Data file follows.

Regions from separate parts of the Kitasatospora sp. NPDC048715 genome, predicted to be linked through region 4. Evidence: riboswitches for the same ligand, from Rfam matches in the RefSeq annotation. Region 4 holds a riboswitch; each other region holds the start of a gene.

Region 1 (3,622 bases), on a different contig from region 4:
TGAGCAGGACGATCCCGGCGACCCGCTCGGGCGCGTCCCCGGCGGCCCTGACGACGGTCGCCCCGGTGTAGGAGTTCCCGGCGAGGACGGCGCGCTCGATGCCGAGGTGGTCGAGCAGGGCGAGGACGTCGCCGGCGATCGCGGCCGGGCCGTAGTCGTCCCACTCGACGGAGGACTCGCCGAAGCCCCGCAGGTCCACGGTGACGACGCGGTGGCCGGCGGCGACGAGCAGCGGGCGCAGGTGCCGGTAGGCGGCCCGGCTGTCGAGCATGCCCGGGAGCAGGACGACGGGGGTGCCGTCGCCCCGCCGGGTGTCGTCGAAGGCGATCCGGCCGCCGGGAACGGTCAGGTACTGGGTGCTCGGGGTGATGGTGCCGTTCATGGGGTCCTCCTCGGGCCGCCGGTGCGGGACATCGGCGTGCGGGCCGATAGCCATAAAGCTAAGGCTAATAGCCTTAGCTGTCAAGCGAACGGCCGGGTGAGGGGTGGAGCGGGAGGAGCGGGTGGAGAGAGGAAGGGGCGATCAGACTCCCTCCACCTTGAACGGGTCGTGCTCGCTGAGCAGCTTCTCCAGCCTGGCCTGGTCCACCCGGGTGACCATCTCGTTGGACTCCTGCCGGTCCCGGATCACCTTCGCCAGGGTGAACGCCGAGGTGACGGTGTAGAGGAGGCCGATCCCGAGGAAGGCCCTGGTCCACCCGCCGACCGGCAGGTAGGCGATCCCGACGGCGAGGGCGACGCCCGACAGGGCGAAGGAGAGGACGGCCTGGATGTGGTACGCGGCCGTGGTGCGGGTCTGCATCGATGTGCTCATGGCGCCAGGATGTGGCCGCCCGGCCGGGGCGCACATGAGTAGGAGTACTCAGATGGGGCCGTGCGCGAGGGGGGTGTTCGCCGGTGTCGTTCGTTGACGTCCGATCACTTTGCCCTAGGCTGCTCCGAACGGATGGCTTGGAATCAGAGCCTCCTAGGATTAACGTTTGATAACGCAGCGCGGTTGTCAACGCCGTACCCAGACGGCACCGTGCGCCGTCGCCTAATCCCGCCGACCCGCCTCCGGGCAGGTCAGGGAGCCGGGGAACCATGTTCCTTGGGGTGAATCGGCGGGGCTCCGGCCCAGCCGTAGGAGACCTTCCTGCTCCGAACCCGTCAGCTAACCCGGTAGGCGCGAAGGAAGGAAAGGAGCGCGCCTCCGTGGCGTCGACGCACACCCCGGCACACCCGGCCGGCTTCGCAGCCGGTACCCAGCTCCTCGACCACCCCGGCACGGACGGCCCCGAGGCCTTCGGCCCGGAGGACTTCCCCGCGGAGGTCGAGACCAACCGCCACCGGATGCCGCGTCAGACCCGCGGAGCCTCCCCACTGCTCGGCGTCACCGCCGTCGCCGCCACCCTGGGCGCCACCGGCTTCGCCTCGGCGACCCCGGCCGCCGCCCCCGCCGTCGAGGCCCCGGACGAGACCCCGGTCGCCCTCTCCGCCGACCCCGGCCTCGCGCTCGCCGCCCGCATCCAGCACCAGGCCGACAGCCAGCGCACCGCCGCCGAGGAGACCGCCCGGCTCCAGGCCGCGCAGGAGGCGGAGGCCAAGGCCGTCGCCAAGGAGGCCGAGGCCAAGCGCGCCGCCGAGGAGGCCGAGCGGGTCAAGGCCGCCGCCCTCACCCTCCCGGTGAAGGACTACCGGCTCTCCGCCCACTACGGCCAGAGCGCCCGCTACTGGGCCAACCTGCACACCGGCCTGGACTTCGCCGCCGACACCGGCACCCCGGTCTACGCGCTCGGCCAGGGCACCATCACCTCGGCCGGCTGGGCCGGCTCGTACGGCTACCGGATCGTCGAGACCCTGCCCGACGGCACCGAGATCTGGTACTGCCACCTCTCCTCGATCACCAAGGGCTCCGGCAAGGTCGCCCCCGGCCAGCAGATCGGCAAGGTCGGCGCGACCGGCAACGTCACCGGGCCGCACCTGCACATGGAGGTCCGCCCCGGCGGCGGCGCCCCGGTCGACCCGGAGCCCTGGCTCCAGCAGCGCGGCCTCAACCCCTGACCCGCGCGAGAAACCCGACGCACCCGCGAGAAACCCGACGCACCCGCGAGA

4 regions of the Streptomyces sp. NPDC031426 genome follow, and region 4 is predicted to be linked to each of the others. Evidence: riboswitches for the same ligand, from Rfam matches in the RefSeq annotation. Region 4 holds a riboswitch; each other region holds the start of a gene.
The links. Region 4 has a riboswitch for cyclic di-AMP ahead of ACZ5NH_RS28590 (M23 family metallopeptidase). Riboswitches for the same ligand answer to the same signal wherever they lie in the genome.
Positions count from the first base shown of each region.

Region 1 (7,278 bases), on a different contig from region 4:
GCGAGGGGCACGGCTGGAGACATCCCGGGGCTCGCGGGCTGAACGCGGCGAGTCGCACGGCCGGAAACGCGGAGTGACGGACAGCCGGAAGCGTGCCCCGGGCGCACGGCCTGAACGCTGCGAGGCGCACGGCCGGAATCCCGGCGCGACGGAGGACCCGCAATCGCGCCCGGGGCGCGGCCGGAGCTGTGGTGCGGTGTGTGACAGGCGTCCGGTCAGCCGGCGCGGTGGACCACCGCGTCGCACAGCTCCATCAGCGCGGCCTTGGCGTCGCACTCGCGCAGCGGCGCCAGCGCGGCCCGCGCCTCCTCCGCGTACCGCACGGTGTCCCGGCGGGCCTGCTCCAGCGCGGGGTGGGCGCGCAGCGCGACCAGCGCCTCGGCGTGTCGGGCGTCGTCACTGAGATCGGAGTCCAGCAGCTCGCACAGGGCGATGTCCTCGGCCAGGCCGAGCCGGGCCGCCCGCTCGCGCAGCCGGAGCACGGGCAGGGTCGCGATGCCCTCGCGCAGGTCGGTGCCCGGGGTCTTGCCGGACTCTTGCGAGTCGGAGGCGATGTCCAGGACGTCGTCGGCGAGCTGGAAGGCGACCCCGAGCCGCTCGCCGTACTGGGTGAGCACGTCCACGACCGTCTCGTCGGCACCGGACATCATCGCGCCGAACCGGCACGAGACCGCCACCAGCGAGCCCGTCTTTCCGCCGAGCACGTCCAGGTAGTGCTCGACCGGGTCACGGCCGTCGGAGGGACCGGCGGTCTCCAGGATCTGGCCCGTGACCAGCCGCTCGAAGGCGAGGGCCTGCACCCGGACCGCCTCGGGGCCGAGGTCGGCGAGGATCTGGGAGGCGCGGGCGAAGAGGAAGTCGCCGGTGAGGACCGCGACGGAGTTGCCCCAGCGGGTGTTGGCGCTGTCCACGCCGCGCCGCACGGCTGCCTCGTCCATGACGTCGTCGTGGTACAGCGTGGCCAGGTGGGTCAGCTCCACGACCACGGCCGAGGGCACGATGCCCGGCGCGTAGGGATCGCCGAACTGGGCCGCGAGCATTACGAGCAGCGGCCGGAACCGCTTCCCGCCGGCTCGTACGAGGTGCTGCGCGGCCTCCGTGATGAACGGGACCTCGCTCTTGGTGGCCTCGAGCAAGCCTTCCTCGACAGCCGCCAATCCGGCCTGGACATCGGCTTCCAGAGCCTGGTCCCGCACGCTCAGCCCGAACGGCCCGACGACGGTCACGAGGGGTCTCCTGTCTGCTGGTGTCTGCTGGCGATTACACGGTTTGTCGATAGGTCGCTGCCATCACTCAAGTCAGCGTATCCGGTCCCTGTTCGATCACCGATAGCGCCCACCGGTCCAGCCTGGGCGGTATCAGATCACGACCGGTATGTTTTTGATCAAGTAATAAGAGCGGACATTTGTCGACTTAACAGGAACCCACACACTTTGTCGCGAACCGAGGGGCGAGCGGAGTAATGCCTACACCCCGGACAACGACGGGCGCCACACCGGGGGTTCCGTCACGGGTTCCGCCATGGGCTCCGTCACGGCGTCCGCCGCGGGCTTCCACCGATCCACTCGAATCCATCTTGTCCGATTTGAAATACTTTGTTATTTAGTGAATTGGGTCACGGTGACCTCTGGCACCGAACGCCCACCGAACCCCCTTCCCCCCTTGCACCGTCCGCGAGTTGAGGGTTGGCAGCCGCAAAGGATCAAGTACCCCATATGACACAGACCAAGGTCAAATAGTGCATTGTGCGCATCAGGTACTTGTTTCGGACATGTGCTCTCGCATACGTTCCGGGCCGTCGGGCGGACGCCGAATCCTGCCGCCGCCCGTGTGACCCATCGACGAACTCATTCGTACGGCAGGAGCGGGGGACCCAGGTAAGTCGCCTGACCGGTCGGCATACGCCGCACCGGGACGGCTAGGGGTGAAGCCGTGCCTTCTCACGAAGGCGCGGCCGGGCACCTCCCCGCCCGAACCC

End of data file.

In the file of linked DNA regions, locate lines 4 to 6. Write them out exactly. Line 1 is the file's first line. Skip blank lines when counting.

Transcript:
4 regions of the Streptomyces sp. NPDC031426 genome follow, and region 4 is predicted to be linked to each of the others. Evidence: riboswitches for the same ligand, from Rfam matches in the RefSeq annotation. Region 4 holds a riboswitch; each other region holds the start of a gene.
The links. Region 4 has a riboswitch for cyclic di-AMP ahead of ACZ5NH_RS28590 (M23 family metallopeptidase). Riboswitches for the same ligand answer to the same signal wherever they lie in the genome.
Positions count from the first base shown of each region.